Monday, December 17, 2007

The Hundred Steps

The Hundred Steps is a historical film, depicting the life of Peppino Impastato, outspoken activist against the Mafia. The film is a terrific look into a significant time period in the history of Italy.

Researching Italian history, I am amazed to find how deeply the idea of communism is rooted in Italy. For a country so slow to industrialize, Italy has taken vast steps towards the left. It began with the Partito Socialista Italiano, PSI, or Italian Socialist Party in 1892. This party at its height was 860 thousand members strong in 1946, according to Wikipedia. This party eventually split into two separate groups: the reformists- who were strong in parliament, and the maximalists- led by Mussolini. Soon the Maximalist group overcame the reformists and ousted them from the party. Developed through leftist views came the Partito Comunista Italiano, PCI, or Italian Communist party, a group that reached higher prevalence than the socialist group with over 2 million members in 1947. The group was once led by Antonio Bordiga and Antonio Gramsci as they increased the rift between their party and the socialists.

The Red Brigades was a terrorist group active during the “Years of Lead” or highly turbulent time of political instability. There were many politically-motivated murders, one being the killing of Aldo Moro, who was assassinated during this time. Moro, a Christian Democrat, was trying to make compromises with the Communist party, led by Enrico Berlinguer, an agreement known as the compromesso storico, or historic compromise. In an extremist response, the Red Brigades kidnapped Moro and after 54 days of captivity, assassinated him. The terrorist group left the body in the trunk of the car half way between the Christian Democratic office and Communist offices in a symbolic gesture. Today there are also many different conspiracy theories concerning the death of Moro.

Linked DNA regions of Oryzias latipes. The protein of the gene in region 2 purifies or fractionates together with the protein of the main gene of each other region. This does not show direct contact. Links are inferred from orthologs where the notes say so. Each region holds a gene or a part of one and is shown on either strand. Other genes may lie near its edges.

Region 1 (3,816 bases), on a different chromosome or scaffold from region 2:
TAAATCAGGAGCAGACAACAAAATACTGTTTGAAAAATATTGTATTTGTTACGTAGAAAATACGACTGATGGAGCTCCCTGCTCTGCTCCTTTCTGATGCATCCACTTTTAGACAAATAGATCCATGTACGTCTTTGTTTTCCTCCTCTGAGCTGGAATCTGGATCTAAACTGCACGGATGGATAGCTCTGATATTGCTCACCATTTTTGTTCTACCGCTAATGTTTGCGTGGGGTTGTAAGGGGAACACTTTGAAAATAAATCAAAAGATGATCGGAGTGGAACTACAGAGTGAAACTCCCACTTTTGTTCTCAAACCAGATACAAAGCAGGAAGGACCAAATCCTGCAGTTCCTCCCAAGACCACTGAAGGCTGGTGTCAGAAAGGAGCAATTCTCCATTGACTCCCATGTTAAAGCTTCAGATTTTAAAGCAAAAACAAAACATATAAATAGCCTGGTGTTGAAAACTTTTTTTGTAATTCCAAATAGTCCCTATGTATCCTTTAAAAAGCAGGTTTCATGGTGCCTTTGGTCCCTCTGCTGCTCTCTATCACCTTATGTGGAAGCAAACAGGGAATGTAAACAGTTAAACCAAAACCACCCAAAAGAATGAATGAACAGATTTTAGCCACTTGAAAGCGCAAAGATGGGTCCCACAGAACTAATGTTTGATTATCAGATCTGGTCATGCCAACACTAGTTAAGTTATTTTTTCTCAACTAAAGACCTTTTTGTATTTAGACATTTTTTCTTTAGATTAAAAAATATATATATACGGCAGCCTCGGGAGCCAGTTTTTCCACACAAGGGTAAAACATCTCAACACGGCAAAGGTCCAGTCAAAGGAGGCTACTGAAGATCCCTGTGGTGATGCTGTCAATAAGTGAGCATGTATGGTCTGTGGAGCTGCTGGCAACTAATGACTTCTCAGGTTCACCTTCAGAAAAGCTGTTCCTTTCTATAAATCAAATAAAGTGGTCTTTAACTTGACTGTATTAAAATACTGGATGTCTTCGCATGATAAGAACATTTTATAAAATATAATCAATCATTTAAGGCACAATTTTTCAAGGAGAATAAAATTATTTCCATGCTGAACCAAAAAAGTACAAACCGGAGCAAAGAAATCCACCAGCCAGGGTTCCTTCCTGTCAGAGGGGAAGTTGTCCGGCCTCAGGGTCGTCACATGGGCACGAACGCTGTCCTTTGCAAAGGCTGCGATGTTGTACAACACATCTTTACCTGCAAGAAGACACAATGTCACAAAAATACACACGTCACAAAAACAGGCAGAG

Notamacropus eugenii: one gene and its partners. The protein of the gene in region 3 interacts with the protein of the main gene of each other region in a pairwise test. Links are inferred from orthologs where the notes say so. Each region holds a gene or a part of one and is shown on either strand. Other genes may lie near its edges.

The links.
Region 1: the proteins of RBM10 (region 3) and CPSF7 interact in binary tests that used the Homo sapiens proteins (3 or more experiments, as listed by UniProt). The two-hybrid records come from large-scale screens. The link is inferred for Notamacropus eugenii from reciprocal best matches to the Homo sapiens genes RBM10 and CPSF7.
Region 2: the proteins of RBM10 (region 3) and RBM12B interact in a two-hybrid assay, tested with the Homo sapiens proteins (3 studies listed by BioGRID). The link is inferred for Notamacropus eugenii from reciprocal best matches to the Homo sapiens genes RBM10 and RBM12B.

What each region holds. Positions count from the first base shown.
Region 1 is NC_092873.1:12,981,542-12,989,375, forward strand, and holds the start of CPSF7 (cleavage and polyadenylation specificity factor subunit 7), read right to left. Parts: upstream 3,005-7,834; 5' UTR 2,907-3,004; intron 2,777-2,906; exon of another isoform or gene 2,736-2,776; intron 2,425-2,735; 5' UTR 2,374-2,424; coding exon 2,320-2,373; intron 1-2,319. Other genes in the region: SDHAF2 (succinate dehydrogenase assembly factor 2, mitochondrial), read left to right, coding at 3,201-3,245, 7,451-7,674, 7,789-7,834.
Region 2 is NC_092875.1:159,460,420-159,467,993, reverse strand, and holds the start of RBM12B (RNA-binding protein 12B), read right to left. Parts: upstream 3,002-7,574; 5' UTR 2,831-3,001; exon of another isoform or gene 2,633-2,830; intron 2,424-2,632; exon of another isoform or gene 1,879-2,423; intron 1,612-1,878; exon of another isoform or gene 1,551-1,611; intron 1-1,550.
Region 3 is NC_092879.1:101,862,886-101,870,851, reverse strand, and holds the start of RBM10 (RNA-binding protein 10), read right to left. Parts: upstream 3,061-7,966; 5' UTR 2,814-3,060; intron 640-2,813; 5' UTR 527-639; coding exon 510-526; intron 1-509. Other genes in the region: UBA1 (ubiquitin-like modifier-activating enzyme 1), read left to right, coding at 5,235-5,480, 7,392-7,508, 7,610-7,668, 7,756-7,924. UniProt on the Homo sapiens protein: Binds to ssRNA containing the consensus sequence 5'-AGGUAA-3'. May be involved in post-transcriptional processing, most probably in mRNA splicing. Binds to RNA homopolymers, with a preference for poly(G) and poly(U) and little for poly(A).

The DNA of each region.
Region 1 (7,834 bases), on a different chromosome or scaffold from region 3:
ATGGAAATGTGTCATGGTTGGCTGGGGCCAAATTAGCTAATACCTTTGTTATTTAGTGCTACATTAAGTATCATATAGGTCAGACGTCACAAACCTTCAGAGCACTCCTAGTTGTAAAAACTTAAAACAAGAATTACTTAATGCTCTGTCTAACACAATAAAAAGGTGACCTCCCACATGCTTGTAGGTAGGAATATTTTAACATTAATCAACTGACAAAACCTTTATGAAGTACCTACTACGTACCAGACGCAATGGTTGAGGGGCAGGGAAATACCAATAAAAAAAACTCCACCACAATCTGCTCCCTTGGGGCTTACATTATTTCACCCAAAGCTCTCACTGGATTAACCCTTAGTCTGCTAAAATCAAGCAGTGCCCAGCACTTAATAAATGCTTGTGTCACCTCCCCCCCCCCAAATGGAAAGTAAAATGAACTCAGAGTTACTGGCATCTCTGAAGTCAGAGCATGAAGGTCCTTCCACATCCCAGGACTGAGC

The actions of the Red Brigade show some significant resemblance to the FLQ, or Front de libération du Québec (Quebec Liberation Front). The FLQ was another terrorist group that used extreme means instead of peaceful endeavors. Like the Red Brigades, the FLQ was comprised of Marxist followers who wanted to declare war on their Anglophone oppressors, overthrow Quebec government, and separate from Canada. The group was active from the years 1963-1970, and was responsible for over 200 bombings and the death of five people. Two separate FLQ cells kidnapped two political figures, one after the other. First it was English-speaking James Cross, British Trade Commissioner, and than Pierre Laporte, Quebec’s own Minister of Labour. Laporte was soon killed (some reports suggest it was an accident). In order for Cross to be released they made several demands, including transportation to Cuba. Some of them were met and after two months, and Cross was finally let go. This period was known as the October Crisis.